As a sport, boxing has been relegated to a dim corner of the public consciousness, nowhere near as prominent as it was during the glittering heyday of Muhammad Ali and for most of the 20th century before that.
But as the subject of cinematic drama, boxing has proven enduringly hard to beat, eclipsing even baseball. Because a tragic arc is virtually built into prizefighting and its practitioners are often vulnerable or self-destructive figures whose rise-and-fall narratives make for compelling stories, film history is chockablock with examples of good, in some instances great, boxing movies.
Theater history, not so much. But playwright Michael Cristofer is certainly doing his part to rectify that with his very fine “Man in the Ring,’’ now at Huntington Theatre Company in a generally stellar production, directed with inventive muscularity by Michael Greif on a shadow-infused set by David Zinn.
A drama of guilt and forgiveness that unfolds like a duet between the present and the past, “Man in the Ring’’ persuasively frames the boxing ring — and a boxer’s life — as a moral and existential battleground where the stakes could not be higher. The boxer in question is Emile Griffith. He administered a 1962 beating in the ring so ferocious that the opponent died, was remorseful about it forever after, and ended his own days in a haze of dementia, dying broke at age 75 in 2013.
Born on St. Thomas in the Virgin Islands, Griffith reigned as a charismatic champion at a time and in a sport where public knowledge of his sexual identity — he was bisexual — would have been a career-ender. At the weigh-in with Benny (Kid) Paret before their title bout, Paret called Griffith an anti-gay slur in Spanish. In the 12th round of their nationally televised contest at Madison Square Garden on March 24, 1962, Griffith unleashed an estimated 17 punches in five seconds. Paret died 10 days later.
As for Griffith, he was never quite the same fighter again. “After Paret, I never wanted to hurt a guy again,’’ he was once quoted as saying. “I was so scared to hit someone, I was always holding back.’’
In “Man in the Ring,’’ Griffith is played in old age by John Douglas Thompson, a smart piece of casting, because there’s not much Thompson can’t do. This splendid actor achingly conveys Emile’s haunted quality, that compound of torment, confusion, and determination to somehow untangle the riddle of his own life. Slightly bent at the waist, Thompson’s Griffith wanders through scenes from his past, each blow (physical and not) seeming to cause fresh pain. “I see you,’’ Griffith says frequently to his younger self, and Thompson’s eyes express the complicated mixture of feelings that sight brings the old man.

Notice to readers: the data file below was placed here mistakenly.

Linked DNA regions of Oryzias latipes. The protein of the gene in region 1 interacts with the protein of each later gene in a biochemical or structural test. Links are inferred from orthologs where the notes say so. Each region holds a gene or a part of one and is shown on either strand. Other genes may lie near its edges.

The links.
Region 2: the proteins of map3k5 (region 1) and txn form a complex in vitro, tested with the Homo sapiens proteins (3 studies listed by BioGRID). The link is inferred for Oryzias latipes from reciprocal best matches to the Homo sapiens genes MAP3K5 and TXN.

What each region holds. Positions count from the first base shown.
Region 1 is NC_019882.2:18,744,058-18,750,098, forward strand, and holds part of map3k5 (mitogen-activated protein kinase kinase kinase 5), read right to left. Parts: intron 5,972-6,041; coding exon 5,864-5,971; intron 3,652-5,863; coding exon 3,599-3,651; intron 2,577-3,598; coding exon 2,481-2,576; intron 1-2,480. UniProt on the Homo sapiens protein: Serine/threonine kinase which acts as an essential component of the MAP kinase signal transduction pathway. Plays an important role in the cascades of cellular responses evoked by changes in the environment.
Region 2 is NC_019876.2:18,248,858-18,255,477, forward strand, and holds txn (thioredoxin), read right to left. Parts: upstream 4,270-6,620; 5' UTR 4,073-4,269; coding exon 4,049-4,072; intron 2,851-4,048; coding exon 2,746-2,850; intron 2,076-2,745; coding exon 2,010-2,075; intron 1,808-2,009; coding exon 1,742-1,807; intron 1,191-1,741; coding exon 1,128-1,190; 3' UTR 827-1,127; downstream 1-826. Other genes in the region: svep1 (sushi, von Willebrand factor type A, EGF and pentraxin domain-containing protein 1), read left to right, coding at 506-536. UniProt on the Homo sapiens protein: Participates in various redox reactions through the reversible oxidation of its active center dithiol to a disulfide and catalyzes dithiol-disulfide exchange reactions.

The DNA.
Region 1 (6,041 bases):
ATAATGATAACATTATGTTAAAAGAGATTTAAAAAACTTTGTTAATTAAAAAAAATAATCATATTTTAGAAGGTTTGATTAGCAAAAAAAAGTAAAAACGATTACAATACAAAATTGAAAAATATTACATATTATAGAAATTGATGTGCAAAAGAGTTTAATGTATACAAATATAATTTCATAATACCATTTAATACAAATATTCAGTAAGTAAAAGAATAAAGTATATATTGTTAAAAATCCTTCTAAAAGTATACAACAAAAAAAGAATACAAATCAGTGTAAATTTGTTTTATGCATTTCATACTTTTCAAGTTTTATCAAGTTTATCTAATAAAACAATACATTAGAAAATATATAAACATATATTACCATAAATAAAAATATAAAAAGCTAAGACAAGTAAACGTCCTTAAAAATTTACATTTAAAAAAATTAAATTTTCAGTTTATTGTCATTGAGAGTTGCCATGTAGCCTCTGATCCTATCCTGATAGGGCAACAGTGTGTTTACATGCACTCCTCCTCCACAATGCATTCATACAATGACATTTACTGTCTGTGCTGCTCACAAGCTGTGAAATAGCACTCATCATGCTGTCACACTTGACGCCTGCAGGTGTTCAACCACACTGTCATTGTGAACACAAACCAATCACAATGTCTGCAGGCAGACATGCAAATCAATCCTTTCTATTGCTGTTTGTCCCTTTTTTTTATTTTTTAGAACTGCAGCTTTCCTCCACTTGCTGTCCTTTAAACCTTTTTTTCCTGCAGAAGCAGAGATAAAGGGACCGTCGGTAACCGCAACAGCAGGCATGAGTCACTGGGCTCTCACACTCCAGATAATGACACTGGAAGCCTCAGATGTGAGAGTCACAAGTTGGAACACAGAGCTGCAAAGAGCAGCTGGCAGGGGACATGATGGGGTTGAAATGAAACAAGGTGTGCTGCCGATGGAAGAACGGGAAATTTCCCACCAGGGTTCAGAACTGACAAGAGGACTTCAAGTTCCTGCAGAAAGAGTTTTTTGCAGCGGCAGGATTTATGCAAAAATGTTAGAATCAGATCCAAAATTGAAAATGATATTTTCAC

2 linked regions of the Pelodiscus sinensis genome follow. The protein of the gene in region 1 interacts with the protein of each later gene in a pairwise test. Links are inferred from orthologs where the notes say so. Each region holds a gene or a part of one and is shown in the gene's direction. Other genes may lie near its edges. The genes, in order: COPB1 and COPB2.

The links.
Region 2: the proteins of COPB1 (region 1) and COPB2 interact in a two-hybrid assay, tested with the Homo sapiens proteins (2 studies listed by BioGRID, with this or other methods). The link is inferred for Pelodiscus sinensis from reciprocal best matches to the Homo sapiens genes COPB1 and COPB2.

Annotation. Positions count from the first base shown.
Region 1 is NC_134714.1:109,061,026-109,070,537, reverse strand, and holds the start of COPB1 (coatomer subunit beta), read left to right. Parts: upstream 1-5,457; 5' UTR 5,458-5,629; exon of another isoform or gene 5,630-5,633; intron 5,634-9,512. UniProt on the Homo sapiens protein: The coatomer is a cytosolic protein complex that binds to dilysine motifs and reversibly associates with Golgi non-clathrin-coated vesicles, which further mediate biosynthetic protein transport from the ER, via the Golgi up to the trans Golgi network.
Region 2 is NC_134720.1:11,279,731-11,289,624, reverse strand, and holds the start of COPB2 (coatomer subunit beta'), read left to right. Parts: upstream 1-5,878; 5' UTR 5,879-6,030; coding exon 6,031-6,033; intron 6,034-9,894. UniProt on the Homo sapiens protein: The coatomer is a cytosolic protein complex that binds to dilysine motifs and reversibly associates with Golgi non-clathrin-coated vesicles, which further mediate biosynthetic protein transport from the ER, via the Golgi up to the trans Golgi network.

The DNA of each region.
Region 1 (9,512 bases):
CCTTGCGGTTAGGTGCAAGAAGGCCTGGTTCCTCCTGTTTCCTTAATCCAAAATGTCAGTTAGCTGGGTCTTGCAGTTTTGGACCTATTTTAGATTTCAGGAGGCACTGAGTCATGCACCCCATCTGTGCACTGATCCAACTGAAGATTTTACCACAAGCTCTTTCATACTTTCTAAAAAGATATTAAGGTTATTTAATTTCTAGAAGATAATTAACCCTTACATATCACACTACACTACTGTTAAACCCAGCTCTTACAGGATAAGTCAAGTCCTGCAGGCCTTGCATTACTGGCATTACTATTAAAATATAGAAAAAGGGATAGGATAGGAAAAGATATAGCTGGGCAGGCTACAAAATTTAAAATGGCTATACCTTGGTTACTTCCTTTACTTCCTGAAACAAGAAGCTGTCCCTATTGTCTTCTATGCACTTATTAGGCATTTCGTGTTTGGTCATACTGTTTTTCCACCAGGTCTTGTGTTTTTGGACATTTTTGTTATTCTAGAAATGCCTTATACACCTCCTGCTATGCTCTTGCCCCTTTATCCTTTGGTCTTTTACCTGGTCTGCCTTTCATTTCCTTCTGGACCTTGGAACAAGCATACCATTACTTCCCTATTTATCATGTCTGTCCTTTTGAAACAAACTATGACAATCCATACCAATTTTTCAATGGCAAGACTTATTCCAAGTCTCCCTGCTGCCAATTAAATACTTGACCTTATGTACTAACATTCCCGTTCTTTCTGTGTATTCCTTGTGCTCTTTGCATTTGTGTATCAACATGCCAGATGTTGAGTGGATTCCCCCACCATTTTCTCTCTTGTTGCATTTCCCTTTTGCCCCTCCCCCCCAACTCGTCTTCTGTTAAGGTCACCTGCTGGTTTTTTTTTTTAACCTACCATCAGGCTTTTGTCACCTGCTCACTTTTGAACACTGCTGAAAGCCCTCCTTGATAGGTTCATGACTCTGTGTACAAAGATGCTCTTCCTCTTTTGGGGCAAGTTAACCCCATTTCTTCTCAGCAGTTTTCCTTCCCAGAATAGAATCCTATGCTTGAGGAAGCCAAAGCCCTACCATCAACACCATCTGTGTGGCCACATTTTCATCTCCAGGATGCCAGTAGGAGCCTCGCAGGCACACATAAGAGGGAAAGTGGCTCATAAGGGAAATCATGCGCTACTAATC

As young Emile, Kyle Vincent Terry is electric. Balancing grace and power, the actor is entirely plausible as a man who, though sensitive enough to take joy in the making of women’s hats, is also quite capable of making a living with his fists. That is essential in a production that re-creates jolting segments from numerous fights on a rotating platform, harshly illuminated by flashbulb-like bursts of lighting (the design is by Ben Stanton). When Emile is outside the ring, Terry skillfully communicates the restlessness of a man whose impulsive nature is at war with his need to keep secrets about himself.
Music director Michael McElroy smoothly incorporates Caribbean songs that unlock Emile’s tide of memories, and there are strong supporting performances from Gordon Clapp (“NYPD Blue’’) in the somewhat clichéd role of Griffith’s gruff manager, who, during the fight with Paret, urges Emile to “Shut his mouth for good’’; Victor Almanzar as the old Emile’s loyal lover and caretaker; Starla Benford as Griffith’s mother, trying to keep her son from going astray but lacking the authority to do so because of their charged relationship; Sean Boyce Johnson as the insouciant but ill-fated Paret; and Krystal Joy Brown as a dancer to whom Griffith is briefly married. The play reenacts the brutal beating Griffith was subjected to in 1992 after leaving a Times Square gay bar, which nearly cost him his life.
While a certain slackness sets in during parts of Act 2 of “Man in the Ring,’’ an evocative bit of staging is seldom long in coming from director Greif (“Dear Evan Hansen,’’ “Rent,’’ “Next to Normal’’). In one brief but potent scene after Griffith has begun his downward spiral, Thompson and Terry — old and young Emile — stand back-to-back, united but vulnerable, both staggering from the blows of an unseen opponent. “Things happen in the ring that nobody wants to happen,’’ Griffith said two decades after Paret’s death. And outside, too, as he knew well.
MAN IN THE RING
Play by Michael Cristofer. Directed by Michael Greif. Music direction by Michael McElroy. Presented by Huntington Theatre Company. At Wimberly Theatre, Calderwood Pavilion, Boston Center for the Arts, through Dec. 22. Tickets from $25, 617-266-0800, www.huntingtontheatre.org